Wednesday PM November 11th, 2009
by: Ed Mayberry, November 11, 2009 9:11:11 pm
Federal Reserve Bank of Dallas President Richard Fisher says Texas' economy is hurting, but not as much as other states. Fisher, speaking in Austin last night, said nationally it will be "some time" before job growth occurs. He noted that Texas' unemployment rate is about two percentage points below the national jobless rate of 10.2 per cent. But he also said that at current rates, about 400,000 jobs will be lost in Texas this year. Fisher said Texas' economic cut is less deep, in part because the state didn't have overpriced housing stock like other states. So, he said, there wasn't the same degree of home equity loan exposure in Texas. He says as the top exporting state, Texas' economy will be affected heavily by global market trends.
October saw 15 per cent fewer chief executive officers leaving their posts than the previous month, and 29 per cent lower than departures in October of last year. That's according to Challenger, Gray & Christmas. October makes the eighth time this year that CEO turnover was lower than the same month a year ago. So far this year, there have been 18 per cent fewer than departures tracked by this point a year ago.
New reports from government and private industry indicate that job openings are at rock-bottom levels. And that could keep the unemployment rate high even as layoffs slow. Small businesses are reluctant to add workers as they struggle to obtain credit. Many are pushing their current employees to produce more. Economists say small businesses account for about 60 per cent of new jobs. Still, there are some pockets of hiring as demand for information technology and sales professionals grows. And there are signs that companies are adding more human resources personnel, which could signal more hiring down the road. The Labor Department says there are about 6.1 unemployed workers, on average, competing for each job opening. It's a sharp increase from only 1.7 workers per opening when the recession began in December 2007.
Flight attendants are a step closer to qualifying for benefits under the Family and Medical Leave Act. The Senate late last night approved a measure to clarify the intent of the landmark law so that airline flight crews are covered. The 1993 law grants eligible workers up to 12 weeks of unpaid leave for family emergencies or after the birth of children. It generally covers employers with 50 or more workers. Flight crews were considered excluded under the original law because they don't work traditional 40 hour weeks. The House has already passed virtually identical legislation. House members are expected to pass the Senate's version of the bill before the end of the year. Union officials hope it will be ready for President Barack Obama's signature by year's end.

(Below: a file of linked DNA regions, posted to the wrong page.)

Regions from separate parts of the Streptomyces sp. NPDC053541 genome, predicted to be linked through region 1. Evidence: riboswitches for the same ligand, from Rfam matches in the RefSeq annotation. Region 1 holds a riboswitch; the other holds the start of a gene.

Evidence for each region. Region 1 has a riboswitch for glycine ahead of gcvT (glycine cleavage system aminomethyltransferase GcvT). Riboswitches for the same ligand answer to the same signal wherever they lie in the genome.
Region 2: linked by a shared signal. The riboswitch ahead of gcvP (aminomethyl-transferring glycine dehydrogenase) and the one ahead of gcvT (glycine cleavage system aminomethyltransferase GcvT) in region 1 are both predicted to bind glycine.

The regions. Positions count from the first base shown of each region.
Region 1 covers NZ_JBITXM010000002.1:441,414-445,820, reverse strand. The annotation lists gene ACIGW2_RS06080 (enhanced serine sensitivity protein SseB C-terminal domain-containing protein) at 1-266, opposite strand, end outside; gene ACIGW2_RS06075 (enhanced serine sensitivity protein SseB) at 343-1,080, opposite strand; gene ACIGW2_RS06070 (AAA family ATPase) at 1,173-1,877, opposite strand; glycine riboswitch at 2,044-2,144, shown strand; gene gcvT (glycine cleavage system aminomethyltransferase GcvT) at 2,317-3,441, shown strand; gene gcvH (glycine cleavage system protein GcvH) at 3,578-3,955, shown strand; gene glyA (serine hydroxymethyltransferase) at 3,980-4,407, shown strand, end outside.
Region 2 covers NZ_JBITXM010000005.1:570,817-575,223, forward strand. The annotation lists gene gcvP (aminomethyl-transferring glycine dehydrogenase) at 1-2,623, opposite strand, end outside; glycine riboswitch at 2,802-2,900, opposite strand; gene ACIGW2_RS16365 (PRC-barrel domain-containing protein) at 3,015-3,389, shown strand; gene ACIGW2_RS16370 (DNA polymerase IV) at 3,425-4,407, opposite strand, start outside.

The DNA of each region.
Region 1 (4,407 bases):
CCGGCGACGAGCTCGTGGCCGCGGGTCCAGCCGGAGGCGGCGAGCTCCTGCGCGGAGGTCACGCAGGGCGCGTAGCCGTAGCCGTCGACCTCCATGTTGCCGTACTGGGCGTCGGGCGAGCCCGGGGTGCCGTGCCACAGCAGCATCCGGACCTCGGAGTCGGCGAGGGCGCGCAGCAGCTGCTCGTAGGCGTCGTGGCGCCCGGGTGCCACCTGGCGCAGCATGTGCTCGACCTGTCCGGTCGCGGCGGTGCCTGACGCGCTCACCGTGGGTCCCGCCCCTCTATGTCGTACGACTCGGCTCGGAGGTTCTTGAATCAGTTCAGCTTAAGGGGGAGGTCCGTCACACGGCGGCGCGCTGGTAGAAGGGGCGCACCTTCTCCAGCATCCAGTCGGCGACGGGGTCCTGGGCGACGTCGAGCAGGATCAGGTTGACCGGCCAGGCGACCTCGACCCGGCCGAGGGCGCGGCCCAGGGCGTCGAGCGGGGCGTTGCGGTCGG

A new poll shows southerners are fretting about job loss and the economy and don't think the federal government is doing enough to help. The Winthrop University poll found four in ten respondents say the economy is a top concern. Nearly that many are worried about losing jobs. Winthrop political science professor Scott Huffmon says the worries mean people may spend less, hindering an economic recovery. The poll of 866 people in 11 states found nearly three quarters of people wanted new government programs to create jobs and nearly two thirds thought states in serious financial trouble should get federal aid. The telephone poll conducted between October 24th and November 7th has a margin of sampling error of plus or minus 3.3 per cent.
OPEC says demand for crude oil will slip in the industrialized nations next year if oil prices climb and are sustained above their current level. The warning came as the Organization of Petroleum Exporting Countries, supplier of about 35 per cent of the world's crude, revised its 2010 global crude demand up to 85.07 million barrels per day--75,000 barrels per day higher than its assessment last month. OPEC said in its November report that if prices climb and are sustained at higher levels, it would result in a one per cent decline in demand in industrialized nations. The 12-nation bloc is scheduled to meet December 22nd in Angola to discuss production levels.